By Jennifer Thorpe
One of the first struggles for equality took place in the playgrounds of work. Women wanted to work, they wanted equal pay, and thanks to World War they were finally accepted into the formalised economy. The struggle for equal pay, although resolved in some industries, is not yet complete with many women being paid less for the same work. The formalised economy is not yet a woman-friendly sphere, and because of the emphasis on the ‘progressive realisation’ of these goals this process is likely to be slow and ongoing.
In South Africa there are certainly sectors of the economy where women are dominant – the NGO world where I work is just one example. In these spheres women are at the top, the bottom and in the middle. They are employers and employed. Men are a rarity, and are sometimes treated as unwelcome guests in an arena that is still getting used to their involvement. Why is it that in industries relating to care, to support and to giving are normally dominated by women?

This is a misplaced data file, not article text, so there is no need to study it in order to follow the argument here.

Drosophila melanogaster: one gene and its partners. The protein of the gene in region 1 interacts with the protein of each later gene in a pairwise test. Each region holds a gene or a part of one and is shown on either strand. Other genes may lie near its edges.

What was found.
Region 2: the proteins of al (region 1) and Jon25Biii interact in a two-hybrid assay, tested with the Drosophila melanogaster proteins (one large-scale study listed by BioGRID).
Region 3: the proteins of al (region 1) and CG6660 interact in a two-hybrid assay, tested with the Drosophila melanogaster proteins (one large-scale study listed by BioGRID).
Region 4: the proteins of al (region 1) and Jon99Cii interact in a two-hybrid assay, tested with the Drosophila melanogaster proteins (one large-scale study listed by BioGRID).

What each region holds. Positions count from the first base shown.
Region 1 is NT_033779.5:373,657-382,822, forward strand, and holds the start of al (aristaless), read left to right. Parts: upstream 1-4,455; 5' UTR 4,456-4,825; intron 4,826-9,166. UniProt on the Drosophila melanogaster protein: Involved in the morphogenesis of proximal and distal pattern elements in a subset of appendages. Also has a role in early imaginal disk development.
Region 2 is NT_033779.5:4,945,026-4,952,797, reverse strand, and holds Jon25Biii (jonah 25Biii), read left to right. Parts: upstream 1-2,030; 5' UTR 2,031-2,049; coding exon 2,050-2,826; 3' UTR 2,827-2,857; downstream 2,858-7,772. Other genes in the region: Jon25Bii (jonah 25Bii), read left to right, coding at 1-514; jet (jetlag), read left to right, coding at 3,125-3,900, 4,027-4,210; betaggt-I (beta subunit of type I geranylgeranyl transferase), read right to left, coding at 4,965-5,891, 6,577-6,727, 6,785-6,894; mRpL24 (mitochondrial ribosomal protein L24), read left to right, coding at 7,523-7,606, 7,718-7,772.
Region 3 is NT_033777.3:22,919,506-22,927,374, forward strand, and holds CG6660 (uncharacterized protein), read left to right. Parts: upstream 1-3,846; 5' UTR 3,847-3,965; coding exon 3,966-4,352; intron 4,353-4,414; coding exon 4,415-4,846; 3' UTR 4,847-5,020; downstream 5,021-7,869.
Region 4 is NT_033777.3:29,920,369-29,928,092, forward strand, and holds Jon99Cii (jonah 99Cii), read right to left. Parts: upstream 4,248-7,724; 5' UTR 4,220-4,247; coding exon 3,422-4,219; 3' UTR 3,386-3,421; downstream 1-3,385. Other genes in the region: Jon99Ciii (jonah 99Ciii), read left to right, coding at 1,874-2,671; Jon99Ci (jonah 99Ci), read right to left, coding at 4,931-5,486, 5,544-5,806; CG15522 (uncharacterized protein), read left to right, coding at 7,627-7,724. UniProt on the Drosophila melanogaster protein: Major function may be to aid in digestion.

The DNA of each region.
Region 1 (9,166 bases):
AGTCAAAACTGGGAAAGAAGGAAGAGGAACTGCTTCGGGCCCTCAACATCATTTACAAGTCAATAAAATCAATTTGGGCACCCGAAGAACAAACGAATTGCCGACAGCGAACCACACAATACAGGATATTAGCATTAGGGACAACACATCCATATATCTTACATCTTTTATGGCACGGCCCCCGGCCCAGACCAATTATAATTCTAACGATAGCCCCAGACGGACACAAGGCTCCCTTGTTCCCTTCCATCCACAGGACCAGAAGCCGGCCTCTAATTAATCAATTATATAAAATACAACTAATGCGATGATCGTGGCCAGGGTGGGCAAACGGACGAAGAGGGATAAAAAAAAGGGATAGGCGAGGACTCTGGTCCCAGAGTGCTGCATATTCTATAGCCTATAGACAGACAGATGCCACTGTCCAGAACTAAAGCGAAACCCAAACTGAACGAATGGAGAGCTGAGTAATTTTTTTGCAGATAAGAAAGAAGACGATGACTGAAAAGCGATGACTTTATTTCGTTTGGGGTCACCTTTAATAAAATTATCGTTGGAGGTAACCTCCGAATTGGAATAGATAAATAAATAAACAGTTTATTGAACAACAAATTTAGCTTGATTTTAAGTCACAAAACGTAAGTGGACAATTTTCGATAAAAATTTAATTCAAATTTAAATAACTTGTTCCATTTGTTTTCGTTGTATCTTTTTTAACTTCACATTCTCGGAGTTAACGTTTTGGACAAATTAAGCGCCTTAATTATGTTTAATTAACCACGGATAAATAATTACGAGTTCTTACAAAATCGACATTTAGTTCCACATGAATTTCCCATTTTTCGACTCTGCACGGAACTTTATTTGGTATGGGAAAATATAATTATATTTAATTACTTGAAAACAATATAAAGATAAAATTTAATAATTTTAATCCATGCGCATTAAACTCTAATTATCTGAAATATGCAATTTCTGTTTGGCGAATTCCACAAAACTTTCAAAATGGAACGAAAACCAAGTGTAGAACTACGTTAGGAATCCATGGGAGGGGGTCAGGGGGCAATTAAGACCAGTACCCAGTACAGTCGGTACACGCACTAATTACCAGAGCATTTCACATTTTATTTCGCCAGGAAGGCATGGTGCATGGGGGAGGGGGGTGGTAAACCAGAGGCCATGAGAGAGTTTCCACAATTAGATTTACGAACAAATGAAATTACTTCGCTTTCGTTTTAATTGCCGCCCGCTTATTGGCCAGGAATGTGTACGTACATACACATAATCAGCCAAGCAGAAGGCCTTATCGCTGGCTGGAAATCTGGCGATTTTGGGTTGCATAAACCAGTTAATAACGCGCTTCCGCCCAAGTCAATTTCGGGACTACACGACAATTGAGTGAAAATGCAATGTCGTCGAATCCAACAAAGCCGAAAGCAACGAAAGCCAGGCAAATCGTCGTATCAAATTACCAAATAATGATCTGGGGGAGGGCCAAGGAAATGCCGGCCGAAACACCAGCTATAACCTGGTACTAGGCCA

What has been really interesting for me is the different types of work done by different types of women. Women in rural communities seem to become more involved in building up communities, whereas in urban areas it is sometimes easier for us to think only of ourselves. How do these to activities or styles of work relate to one another, and how do they relate to feminism? These are key questions we need to ask ourselves.
Another question to ask ourselves is what types of work we think are wrong for women? Why do we support a teacher more than a sex worker, and why do we think it is nice for women to be social workers but rarely head of State? Do we lock ourselves into understandings of what it means to be women?
So for the busy month of March, and on International Women’s Day, I hope that we begin to see all types of work as open for women, that we support women in all the work we do, and that we find work in the post recession world.
Good luck this month,